Tag Archives: Fret

Lesson 13: Improvising With Relative Major and Minor Scales

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Relative scales are scales that share the same set of notes but have different root notes (because they are in different keys). They sound different because their intervals (distance of the scale notes from the root note) are different.

For example here is the C Major scale.

Note Names: C, D, E, F, G, A, B, C
Formula: 0, 2, 4, 5, 7, 9, 11, 12

C Major Scale

It sounds the way it does because of the order in which you play the various intervals, from the C to the D (0 – 2), from the D to the E (2 – 4) etc.

But what if you kept the same notes but started on the A in stead? Well then you would be playing the relative (Natural) minor scale of this C Major Scale.

Note Names: A, B, C, D, E, F, G, A
Formula: 0, 2, 3, 5, 7, 8, 10, 12

Using the Five Fret Pattern you can see that although the notes are the same the intervals are different. A to B (0 – 2), B to C (2 – 3) etc.

So to find the relative minor scale of any given Major scale you simply start playing the same notes from the 6th note of the Major scale. To find the relative Major scale for any given Natural minor scale you start at its 3rd note.

C Major and A minor Scales

In the above diagram you can see all the notes of the C Major / A Natural minor scale.
Can you see where I got the earlier diagram for the C Major scale from? It starts at the eight fret. So if you want an easy way to find the relative minor scale simply start playing from wherever you see an A. Like the example below.

A minor Scale

Knowing how to find the relative minor scale for every Major scale is useful for several reasons. First of all it means that if you know how to play the Major scale you automatically know the Natural minor scale as well.If you practice the Major scale in all 12 keys you’ll know its relative minor in all 12 keys as well.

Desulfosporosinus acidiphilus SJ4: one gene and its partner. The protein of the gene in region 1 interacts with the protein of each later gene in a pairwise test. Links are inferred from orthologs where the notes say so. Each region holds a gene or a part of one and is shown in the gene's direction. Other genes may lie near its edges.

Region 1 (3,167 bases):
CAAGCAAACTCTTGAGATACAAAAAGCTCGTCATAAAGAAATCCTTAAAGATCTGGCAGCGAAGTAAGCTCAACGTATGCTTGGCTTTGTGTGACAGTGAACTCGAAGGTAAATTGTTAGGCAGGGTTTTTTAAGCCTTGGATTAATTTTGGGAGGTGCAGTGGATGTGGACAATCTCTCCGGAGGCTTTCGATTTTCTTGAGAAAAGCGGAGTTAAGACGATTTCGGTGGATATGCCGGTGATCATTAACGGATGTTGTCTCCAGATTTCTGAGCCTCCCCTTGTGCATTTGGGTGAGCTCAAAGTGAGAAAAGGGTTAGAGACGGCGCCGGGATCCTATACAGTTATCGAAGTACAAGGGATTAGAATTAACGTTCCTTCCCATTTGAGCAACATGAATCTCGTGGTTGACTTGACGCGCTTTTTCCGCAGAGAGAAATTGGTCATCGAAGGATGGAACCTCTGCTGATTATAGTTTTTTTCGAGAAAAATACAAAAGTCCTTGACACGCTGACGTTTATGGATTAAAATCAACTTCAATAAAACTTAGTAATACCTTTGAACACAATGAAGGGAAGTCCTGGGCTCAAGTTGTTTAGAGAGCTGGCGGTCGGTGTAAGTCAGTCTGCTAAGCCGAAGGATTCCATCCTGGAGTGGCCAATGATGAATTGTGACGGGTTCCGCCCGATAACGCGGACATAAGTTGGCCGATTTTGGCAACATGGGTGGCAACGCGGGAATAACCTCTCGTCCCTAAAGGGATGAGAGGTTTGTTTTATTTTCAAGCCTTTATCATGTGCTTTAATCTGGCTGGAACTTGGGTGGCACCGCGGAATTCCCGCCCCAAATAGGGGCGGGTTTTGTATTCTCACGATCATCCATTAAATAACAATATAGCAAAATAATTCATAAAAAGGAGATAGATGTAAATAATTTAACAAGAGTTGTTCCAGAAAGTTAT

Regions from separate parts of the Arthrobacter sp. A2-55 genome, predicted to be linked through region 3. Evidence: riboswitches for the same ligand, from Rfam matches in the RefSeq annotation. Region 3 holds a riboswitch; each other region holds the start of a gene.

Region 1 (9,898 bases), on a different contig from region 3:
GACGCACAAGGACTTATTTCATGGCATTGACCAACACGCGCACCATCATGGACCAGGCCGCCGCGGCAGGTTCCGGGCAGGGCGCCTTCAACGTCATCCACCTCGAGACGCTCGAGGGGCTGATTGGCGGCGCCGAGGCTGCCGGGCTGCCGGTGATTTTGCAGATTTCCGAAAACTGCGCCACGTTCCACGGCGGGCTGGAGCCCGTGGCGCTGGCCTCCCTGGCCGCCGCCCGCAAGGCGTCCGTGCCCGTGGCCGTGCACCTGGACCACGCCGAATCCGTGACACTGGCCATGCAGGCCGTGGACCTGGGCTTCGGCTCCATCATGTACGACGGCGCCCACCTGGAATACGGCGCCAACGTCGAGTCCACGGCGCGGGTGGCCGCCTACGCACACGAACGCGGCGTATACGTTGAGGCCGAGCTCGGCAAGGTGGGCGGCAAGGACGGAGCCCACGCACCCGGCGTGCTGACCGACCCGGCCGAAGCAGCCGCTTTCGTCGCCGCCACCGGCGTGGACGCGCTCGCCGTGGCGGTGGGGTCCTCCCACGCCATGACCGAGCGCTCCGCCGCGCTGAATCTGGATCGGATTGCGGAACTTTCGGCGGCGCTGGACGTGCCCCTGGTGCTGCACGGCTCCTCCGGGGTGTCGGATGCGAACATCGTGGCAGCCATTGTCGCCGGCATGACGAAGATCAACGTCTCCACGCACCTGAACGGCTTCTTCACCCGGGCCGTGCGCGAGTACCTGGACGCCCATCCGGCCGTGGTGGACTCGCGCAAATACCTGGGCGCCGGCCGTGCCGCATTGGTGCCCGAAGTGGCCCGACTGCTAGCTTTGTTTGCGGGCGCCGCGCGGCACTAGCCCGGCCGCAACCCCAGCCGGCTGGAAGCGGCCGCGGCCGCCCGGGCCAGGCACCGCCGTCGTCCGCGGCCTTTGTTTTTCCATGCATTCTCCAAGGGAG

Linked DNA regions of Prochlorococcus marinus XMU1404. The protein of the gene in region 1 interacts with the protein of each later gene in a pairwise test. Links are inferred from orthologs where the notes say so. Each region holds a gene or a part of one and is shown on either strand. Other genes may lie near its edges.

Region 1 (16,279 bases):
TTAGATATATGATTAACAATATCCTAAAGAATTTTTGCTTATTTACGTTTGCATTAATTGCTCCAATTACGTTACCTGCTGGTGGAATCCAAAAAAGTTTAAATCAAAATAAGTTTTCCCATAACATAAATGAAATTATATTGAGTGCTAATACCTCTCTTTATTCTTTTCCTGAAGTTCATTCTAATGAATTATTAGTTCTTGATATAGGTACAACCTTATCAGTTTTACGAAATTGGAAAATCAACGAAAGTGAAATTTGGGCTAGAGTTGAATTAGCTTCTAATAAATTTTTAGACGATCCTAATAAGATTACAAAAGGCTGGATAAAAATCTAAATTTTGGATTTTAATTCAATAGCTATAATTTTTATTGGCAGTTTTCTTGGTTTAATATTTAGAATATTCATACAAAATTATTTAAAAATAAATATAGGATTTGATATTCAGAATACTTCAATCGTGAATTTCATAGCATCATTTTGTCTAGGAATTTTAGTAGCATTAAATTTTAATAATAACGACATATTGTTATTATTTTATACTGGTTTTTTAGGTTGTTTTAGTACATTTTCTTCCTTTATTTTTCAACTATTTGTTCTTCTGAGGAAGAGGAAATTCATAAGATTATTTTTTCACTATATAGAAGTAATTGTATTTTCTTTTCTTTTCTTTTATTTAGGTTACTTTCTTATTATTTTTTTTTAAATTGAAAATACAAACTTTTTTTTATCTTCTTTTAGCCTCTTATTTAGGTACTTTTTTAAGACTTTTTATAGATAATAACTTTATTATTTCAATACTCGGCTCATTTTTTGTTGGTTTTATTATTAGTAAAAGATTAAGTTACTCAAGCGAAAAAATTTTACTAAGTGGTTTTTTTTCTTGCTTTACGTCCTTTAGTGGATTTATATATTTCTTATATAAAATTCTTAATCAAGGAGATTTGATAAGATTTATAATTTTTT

It means that when you are improvising you can easily switch between the two scales to get a different sound.

Listen to this song Otherside by the Red Hot Chili Peppers (the chord progression for most of the song is Am – F – C – G) and play the above C Major scale over it.

Next play the A minor scale. Can you hear how they sound different?

Now use the below diagram to improvise over the music, but rather than sticking to just one scale pattern for each scale, try to play all over the fretboard in stead.

In order to still get the two different sounds choose to switch your focus every 60 seconds or so between the A and C note. So start and end your licks on A for 60 seconds, then start and end your licks on C for the next minute.

For extra bonus points focus on the intervals that are different for each scale: 0-3, 0-8 and 0-10 for the minor scale and 0-4, 0-9 and 0-11 for the Major scale.

C Major and A minor Scales

Lesson 12: 6th and 7th Chords

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In a previous lesson about chord progressions you may have noticed chords with a 7 behind them V7 or IIm7, examples of which are the G7 and Bm7 chords. These are called 7th chords.

7th chords are chords that consist of 4 notes, starting with a Major or minor triad and playing an extra note on top.

Before I show you how to construct and play these chords let me briefly touch on the naming of intervals and chords. The names 7th and 6th refer to intervals used in these chords. So far in these lessons I’ve avoided using the standard interval names, such as minor 2nd and Perfect 5th because in my opinion they only confuse guitar players who are just starting to learn music theory. The number one priority at this stage is to know how to construct chords and scales and to be able to see them easily on the fretboard.

In future lessons I’ll talk more about standard naming conventions for intervals and then you’ll be able to discuss Augmented 9ths and Perfect 11ths with piano and violin players as much as you want.

Using our method of counting the fret distance from the root note you should easily be able to remember the formulas and apply them to the fretboard using the Five Fret Pattern. Remember the formula for the Major triad is 0 – 4 – 7 and for the minor triad it’s 0 – 3 – 7.

Below you’ll find the name of the chord, the common symbol for it, the formula, an image of all the notes for that chord across the fretboard and an example of of a voicing of that chord. Note that the chord shapes shown are moveable along the fretboard, just play the same shape at different places along the fretboard.

Name: Major 7th
Symbol: M7 of Maj7
Formula: 0 – 4 – 7 – 11
Example: BbMaj7: Bb, A, D, F

Bb Major 7th Notes

Example Voicing: BbMaj7

Bb Major 7th

Name: Dominant 7th
Symbol: 7
Formula: 0 – 4 – 7 – 10
Example: Bb7: Bb, G#, D, F

Bb Dominant 7th Notes

Example Voicing: Bb7

Bb Major Dominant 7th

Name: Major 6th
Symbol: 6
Formula: 0 – 4 – 7 – 9
Example: E6: E, G#, C#, B

E Major 6th Notes

Example Voicing: E6

F# Major 6th

Name: minor 7th
Symbol: m7
Formula: 0 – 3 – 7 – 10
Example: Bbm7: Bb, C#, F, G#

F minor 7th Notes

Example Voicing: Bbm7